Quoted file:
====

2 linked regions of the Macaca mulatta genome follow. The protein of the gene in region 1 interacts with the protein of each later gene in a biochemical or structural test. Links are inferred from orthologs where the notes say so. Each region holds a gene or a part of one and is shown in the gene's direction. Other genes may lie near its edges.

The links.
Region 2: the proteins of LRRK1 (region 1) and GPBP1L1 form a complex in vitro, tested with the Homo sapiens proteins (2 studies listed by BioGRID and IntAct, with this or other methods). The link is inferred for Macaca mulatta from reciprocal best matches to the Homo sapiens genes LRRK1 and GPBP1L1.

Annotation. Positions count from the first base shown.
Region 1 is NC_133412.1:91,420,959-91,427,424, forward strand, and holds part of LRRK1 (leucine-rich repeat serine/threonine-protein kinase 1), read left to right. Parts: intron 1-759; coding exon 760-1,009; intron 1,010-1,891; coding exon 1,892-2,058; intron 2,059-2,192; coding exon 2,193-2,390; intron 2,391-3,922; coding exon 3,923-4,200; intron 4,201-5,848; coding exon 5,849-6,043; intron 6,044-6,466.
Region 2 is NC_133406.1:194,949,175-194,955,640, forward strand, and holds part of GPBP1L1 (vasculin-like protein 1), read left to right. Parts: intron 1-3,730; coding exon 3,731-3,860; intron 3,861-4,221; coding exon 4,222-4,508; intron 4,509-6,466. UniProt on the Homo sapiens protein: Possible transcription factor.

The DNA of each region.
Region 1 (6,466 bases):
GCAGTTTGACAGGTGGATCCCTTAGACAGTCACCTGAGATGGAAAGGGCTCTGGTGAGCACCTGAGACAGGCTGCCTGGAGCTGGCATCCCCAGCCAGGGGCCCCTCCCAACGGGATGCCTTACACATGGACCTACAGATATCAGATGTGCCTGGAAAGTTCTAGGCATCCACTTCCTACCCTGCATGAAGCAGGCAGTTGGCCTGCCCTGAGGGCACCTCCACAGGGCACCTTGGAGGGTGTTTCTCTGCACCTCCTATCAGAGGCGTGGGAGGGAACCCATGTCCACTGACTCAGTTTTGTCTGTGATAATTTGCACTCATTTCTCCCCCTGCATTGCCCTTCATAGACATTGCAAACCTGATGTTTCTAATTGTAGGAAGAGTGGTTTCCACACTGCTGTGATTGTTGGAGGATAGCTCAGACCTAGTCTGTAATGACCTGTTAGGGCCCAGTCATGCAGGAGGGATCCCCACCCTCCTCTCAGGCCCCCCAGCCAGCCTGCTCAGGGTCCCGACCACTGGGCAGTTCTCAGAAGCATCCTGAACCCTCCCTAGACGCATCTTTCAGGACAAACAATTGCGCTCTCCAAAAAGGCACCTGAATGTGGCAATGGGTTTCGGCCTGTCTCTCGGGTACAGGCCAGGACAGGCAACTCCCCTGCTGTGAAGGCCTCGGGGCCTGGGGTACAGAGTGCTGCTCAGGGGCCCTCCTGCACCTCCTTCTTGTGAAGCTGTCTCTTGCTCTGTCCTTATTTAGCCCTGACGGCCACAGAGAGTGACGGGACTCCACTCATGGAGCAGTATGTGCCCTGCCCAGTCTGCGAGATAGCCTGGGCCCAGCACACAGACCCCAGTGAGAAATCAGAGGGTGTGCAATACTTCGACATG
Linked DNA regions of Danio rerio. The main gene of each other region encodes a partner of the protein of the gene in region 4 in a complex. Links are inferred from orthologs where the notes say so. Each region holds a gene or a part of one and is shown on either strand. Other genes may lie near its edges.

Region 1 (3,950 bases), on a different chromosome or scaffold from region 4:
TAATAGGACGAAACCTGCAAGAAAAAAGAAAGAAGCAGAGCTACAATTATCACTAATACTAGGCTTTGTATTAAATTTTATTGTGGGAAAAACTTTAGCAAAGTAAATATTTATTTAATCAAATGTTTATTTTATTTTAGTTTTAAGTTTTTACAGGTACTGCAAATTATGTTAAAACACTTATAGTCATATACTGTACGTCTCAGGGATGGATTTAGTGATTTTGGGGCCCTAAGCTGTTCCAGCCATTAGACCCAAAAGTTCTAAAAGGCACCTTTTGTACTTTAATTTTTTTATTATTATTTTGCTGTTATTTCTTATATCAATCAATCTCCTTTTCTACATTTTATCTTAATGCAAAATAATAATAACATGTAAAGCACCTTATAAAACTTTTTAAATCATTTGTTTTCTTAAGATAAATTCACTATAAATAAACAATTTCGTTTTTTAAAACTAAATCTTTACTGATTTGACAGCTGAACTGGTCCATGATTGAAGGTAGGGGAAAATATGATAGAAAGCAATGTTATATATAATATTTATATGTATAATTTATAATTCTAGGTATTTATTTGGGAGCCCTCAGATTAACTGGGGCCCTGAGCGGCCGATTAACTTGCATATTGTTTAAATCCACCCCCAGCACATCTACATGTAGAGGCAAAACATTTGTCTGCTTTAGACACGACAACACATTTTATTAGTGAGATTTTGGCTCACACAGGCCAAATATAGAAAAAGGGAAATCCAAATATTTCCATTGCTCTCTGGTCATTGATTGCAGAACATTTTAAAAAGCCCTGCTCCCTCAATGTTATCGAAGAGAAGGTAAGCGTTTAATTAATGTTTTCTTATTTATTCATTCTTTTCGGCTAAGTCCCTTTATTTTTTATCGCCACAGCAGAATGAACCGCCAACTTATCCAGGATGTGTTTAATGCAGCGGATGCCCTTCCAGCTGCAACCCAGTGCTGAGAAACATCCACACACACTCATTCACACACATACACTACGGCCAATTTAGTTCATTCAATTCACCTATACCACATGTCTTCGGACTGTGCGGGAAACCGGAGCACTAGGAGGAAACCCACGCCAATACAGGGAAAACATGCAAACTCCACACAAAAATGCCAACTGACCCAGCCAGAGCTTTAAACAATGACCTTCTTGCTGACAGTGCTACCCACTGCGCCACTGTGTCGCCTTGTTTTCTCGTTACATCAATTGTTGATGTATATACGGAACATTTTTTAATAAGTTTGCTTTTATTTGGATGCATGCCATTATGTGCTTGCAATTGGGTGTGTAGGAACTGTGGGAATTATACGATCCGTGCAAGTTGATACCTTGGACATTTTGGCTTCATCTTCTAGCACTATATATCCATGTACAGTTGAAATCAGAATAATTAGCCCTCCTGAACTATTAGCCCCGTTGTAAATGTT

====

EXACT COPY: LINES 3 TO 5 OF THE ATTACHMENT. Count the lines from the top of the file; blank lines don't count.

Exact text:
Region 2: the proteins of LRRK1 (region 1) and GPBP1L1 form a complex in vitro, tested with the Homo sapiens proteins (2 studies listed by BioGRID and IntAct, with this or other methods). The link is inferred for Macaca mulatta from reciprocal best matches to the Homo sapiens genes LRRK1 and GPBP1L1.

Annotation. Positions count from the first base shown.
Region 1 is NC_133412.1:91,420,959-91,427,424, forward strand, and holds part of LRRK1 (leucine-rich repeat serine/threonine-protein kinase 1), read left to right. Parts: intron 1-759; coding exon 760-1,009; intron 1,010-1,891; coding exon 1,892-2,058; intron 2,059-2,192; coding exon 2,193-2,390; intron 2,391-3,922; coding exon 3,923-4,200; intron 4,201-5,848; coding exon 5,849-6,043; intron 6,044-6,466.